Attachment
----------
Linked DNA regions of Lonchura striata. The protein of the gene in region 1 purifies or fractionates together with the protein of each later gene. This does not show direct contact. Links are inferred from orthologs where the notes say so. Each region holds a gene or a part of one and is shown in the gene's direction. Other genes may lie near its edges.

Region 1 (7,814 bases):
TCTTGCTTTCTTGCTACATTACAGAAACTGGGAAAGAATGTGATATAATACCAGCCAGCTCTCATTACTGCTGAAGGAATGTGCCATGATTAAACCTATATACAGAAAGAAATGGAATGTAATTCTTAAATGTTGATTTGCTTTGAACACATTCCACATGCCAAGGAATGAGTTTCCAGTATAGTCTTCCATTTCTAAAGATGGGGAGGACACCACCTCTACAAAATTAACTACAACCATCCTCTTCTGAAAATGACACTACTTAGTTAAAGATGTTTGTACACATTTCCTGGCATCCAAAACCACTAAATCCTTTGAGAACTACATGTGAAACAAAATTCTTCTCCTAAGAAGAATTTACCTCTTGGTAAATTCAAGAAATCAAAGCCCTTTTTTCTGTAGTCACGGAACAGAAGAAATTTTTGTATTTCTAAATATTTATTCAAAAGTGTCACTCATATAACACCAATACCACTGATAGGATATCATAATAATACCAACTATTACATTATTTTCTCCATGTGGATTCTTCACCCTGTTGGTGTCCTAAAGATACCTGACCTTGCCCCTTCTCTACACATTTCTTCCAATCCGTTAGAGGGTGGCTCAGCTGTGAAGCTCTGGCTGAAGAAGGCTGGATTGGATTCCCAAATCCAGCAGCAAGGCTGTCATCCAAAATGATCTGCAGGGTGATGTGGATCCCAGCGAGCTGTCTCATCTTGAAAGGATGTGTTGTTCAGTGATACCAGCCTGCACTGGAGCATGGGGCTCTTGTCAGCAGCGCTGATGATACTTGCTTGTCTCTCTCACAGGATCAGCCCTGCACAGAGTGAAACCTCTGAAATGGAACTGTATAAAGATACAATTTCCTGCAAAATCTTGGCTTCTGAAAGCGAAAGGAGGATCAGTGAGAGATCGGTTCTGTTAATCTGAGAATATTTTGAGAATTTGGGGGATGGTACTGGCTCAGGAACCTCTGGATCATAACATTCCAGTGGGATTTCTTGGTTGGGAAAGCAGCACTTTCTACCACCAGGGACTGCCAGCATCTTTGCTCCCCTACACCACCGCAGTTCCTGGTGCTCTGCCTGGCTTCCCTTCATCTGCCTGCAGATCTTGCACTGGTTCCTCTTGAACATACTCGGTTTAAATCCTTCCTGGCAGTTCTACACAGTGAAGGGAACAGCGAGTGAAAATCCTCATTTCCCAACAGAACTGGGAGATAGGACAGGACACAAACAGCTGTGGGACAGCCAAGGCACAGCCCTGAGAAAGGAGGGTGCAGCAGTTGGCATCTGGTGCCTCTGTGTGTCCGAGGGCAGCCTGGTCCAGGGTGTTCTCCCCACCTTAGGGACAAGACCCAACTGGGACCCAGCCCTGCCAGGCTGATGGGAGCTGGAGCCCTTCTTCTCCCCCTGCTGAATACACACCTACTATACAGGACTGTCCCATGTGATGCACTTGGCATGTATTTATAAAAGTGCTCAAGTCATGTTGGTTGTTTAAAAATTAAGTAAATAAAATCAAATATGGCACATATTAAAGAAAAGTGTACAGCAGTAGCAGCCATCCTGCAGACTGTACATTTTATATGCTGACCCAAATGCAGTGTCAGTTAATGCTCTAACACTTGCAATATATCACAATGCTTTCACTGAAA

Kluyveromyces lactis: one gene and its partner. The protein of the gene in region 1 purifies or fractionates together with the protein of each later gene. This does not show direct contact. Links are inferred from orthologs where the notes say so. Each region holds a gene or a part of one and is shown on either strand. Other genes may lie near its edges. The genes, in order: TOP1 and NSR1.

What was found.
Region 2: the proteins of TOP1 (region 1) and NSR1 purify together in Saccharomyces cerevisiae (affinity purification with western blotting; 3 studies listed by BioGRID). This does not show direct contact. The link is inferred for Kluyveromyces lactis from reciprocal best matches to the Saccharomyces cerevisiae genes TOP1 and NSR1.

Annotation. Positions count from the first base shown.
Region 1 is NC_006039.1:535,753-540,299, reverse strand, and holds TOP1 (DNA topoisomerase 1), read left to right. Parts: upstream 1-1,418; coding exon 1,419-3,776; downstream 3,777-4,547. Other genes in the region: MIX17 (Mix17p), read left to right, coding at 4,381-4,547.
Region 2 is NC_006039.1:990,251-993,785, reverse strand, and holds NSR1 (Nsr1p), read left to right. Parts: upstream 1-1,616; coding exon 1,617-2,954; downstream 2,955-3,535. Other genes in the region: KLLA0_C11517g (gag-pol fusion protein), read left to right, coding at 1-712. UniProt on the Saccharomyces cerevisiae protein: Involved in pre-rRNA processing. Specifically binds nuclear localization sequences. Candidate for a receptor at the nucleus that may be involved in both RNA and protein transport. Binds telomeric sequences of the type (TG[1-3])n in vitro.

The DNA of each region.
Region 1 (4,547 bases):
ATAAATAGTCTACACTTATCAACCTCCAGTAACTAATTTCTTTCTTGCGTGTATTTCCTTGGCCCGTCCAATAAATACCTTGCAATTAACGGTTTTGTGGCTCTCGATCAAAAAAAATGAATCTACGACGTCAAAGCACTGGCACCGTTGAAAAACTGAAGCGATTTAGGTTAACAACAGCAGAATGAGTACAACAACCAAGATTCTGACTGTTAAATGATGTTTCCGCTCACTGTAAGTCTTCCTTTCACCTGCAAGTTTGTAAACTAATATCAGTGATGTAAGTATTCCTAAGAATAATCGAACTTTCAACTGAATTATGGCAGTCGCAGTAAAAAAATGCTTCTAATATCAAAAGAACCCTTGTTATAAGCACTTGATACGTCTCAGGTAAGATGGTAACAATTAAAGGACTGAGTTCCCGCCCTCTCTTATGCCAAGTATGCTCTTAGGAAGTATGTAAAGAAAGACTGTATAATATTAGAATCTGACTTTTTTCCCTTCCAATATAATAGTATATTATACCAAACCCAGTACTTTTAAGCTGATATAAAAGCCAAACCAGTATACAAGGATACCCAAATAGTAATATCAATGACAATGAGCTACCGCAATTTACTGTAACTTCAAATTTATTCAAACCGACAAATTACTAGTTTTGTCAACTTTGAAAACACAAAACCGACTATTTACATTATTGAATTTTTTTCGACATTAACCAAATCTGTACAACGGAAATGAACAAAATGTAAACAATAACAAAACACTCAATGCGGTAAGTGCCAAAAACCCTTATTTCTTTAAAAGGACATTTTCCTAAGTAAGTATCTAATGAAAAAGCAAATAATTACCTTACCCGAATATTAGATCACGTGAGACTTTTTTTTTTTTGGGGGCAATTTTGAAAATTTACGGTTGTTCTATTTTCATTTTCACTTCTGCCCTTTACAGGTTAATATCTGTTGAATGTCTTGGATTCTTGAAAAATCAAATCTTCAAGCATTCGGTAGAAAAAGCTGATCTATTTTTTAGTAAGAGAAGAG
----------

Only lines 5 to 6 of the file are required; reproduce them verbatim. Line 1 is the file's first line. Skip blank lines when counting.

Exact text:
What was found.
Region 2: the proteins of TOP1 (region 1) and NSR1 purify together in Saccharomyces cerevisiae (affinity purification with western blotting; 3 studies listed by BioGRID). This does not show direct contact. The link is inferred for Kluyveromyces lactis from reciprocal best matches to the Saccharomyces cerevisiae genes TOP1 and NSR1.